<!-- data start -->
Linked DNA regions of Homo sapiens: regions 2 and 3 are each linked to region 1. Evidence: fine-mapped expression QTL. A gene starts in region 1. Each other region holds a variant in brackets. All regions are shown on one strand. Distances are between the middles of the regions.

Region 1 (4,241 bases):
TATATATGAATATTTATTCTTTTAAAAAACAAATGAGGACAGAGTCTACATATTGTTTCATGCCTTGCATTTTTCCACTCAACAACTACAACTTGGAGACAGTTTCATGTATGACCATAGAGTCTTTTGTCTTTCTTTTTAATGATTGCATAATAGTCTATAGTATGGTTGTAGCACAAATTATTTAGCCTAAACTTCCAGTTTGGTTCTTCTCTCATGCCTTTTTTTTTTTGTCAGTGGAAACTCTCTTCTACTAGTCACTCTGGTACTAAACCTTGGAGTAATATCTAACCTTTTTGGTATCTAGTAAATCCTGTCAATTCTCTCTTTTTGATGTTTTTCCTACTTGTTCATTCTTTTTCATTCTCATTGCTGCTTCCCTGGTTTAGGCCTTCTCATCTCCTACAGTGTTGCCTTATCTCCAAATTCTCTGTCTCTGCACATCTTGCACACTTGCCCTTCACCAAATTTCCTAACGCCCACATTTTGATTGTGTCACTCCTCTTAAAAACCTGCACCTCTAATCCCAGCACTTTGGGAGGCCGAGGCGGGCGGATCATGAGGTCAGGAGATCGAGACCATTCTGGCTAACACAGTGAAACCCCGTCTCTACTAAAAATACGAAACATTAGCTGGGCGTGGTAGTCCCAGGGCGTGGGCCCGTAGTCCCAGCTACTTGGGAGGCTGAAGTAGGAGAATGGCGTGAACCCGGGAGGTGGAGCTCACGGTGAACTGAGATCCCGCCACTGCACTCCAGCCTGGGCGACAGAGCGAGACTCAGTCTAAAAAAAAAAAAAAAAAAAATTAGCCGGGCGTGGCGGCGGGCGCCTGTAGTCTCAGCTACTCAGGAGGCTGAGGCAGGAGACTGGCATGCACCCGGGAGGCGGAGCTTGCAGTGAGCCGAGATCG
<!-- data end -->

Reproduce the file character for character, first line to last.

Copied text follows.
Linked DNA regions of Homo sapiens: regions 2 and 3 are each linked to region 1. Evidence: fine-mapped expression QTL. A gene starts in region 1. Each other region holds a variant in brackets. All regions are shown on one strand. Distances are between the middles of the regions.

Region 1 (4,241 bases):
TATATATGAATATTTATTCTTTTAAAAAACAAATGAGGACAGAGTCTACATATTGTTTCATGCCTTGCATTTTTCCACTCAACAACTACAACTTGGAGACAGTTTCATGTATGACCATAGAGTCTTTTGTCTTTCTTTTTAATGATTGCATAATAGTCTATAGTATGGTTGTAGCACAAATTATTTAGCCTAAACTTCCAGTTTGGTTCTTCTCTCATGCCTTTTTTTTTTTGTCAGTGGAAACTCTCTTCTACTAGTCACTCTGGTACTAAACCTTGGAGTAATATCTAACCTTTTTGGTATCTAGTAAATCCTGTCAATTCTCTCTTTTTGATGTTTTTCCTACTTGTTCATTCTTTTTCATTCTCATTGCTGCTTCCCTGGTTTAGGCCTTCTCATCTCCTACAGTGTTGCCTTATCTCCAAATTCTCTGTCTCTGCACATCTTGCACACTTGCCCTTCACCAAATTTCCTAACGCCCACATTTTGATTGTGTCACTCCTCTTAAAAACCTGCACCTCTAATCCCAGCACTTTGGGAGGCCGAGGCGGGCGGATCATGAGGTCAGGAGATCGAGACCATTCTGGCTAACACAGTGAAACCCCGTCTCTACTAAAAATACGAAACATTAGCTGGGCGTGGTAGTCCCAGGGCGTGGGCCCGTAGTCCCAGCTACTTGGGAGGCTGAAGTAGGAGAATGGCGTGAACCCGGGAGGTGGAGCTCACGGTGAACTGAGATCCCGCCACTGCACTCCAGCCTGGGCGACAGAGCGAGACTCAGTCTAAAAAAAAAAAAAAAAAAAATTAGCCGGGCGTGGCGGCGGGCGCCTGTAGTCTCAGCTACTCAGGAGGCTGAGGCAGGAGACTGGCATGCACCCGGGAGGCGGAGCTTGCAGTGAGCCGAGATCG